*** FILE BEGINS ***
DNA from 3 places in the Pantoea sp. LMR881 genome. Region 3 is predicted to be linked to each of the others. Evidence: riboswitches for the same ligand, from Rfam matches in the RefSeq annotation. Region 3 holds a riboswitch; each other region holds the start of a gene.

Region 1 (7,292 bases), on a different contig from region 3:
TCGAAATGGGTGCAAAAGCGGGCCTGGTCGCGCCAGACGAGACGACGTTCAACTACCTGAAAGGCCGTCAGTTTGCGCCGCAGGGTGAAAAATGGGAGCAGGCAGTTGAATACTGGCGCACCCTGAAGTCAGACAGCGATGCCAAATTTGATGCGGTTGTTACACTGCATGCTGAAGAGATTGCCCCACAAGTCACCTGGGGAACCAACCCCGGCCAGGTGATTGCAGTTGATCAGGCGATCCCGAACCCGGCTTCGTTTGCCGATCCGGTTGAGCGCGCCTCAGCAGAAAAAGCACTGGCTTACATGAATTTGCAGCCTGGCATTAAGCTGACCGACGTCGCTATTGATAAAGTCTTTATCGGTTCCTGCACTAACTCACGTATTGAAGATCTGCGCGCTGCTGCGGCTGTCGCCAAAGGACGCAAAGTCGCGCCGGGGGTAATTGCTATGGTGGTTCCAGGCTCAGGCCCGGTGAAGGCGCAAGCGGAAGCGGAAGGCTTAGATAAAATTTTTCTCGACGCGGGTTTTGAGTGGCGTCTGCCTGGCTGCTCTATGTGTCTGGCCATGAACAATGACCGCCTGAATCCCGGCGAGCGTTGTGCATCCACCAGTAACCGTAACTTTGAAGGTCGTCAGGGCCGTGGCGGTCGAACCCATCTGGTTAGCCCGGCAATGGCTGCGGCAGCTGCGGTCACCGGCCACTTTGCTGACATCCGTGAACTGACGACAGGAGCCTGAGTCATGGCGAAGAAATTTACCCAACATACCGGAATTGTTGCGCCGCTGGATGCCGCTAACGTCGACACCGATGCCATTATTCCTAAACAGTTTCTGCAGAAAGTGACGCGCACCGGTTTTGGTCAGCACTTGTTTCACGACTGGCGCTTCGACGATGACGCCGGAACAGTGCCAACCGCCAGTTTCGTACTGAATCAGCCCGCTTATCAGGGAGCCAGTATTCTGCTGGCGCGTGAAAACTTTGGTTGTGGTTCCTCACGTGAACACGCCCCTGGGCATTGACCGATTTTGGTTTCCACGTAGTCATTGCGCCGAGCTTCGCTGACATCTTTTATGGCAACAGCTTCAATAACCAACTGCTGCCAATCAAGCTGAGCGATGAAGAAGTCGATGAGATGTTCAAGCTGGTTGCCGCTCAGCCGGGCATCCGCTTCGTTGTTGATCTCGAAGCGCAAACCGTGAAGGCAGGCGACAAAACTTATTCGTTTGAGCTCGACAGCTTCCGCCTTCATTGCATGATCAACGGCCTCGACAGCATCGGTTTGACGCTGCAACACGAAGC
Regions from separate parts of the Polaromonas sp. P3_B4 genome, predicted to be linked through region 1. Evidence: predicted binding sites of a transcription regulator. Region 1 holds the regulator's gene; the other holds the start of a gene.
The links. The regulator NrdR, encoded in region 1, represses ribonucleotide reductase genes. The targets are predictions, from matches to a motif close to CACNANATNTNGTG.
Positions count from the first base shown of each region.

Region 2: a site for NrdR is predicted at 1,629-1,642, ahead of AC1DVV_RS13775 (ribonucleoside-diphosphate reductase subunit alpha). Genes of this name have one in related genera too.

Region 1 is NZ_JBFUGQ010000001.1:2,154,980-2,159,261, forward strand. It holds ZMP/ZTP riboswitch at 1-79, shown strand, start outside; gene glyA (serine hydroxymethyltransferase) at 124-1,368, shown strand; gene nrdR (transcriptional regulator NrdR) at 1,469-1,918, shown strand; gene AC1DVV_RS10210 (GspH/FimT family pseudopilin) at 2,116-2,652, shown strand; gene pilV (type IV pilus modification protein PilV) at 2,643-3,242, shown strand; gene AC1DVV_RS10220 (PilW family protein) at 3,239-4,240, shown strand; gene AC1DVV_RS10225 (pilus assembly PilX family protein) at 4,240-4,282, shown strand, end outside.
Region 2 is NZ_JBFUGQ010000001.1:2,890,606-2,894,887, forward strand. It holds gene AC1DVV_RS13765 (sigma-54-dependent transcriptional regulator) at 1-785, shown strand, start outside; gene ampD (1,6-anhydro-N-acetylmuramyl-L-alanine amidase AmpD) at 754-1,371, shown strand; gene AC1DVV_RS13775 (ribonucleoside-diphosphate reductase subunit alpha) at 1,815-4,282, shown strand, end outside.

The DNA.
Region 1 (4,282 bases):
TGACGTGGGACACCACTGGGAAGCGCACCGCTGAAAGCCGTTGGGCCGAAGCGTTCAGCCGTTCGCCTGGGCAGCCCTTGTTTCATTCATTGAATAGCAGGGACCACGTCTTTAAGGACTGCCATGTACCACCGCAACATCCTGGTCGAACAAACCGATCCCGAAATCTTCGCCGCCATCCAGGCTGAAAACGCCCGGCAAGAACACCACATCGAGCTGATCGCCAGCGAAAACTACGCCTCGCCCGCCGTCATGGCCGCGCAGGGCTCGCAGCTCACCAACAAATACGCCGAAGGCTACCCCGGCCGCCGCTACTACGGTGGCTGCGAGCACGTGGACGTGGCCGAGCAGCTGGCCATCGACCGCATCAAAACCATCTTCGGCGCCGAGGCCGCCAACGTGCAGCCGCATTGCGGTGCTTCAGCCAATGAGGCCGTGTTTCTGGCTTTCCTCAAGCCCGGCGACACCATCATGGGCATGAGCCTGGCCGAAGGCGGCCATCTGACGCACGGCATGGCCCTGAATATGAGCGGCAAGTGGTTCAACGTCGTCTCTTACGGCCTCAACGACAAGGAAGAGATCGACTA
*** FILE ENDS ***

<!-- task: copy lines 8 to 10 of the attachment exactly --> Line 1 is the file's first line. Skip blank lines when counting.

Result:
Region 1 is NZ_JBFUGQ010000001.1:2,154,980-2,159,261, forward strand. It holds ZMP/ZTP riboswitch at 1-79, shown strand, start outside; gene glyA (serine hydroxymethyltransferase) at 124-1,368, shown strand; gene nrdR (transcriptional regulator NrdR) at 1,469-1,918, shown strand; gene AC1DVV_RS10210 (GspH/FimT family pseudopilin) at 2,116-2,652, shown strand; gene pilV (type IV pilus modification protein PilV) at 2,643-3,242, shown strand; gene AC1DVV_RS10220 (PilW family protein) at 3,239-4,240, shown strand; gene AC1DVV_RS10225 (pilus assembly PilX family protein) at 4,240-4,282, shown strand, end outside.
Region 2 is NZ_JBFUGQ010000001.1:2,890,606-2,894,887, forward strand. It holds gene AC1DVV_RS13765 (sigma-54-dependent transcriptional regulator) at 1-785, shown strand, start outside; gene ampD (1,6-anhydro-N-acetylmuramyl-L-alanine amidase AmpD) at 754-1,371, shown strand; gene AC1DVV_RS13775 (ribonucleoside-diphosphate reductase subunit alpha) at 1,815-4,282, shown strand, end outside.

The DNA.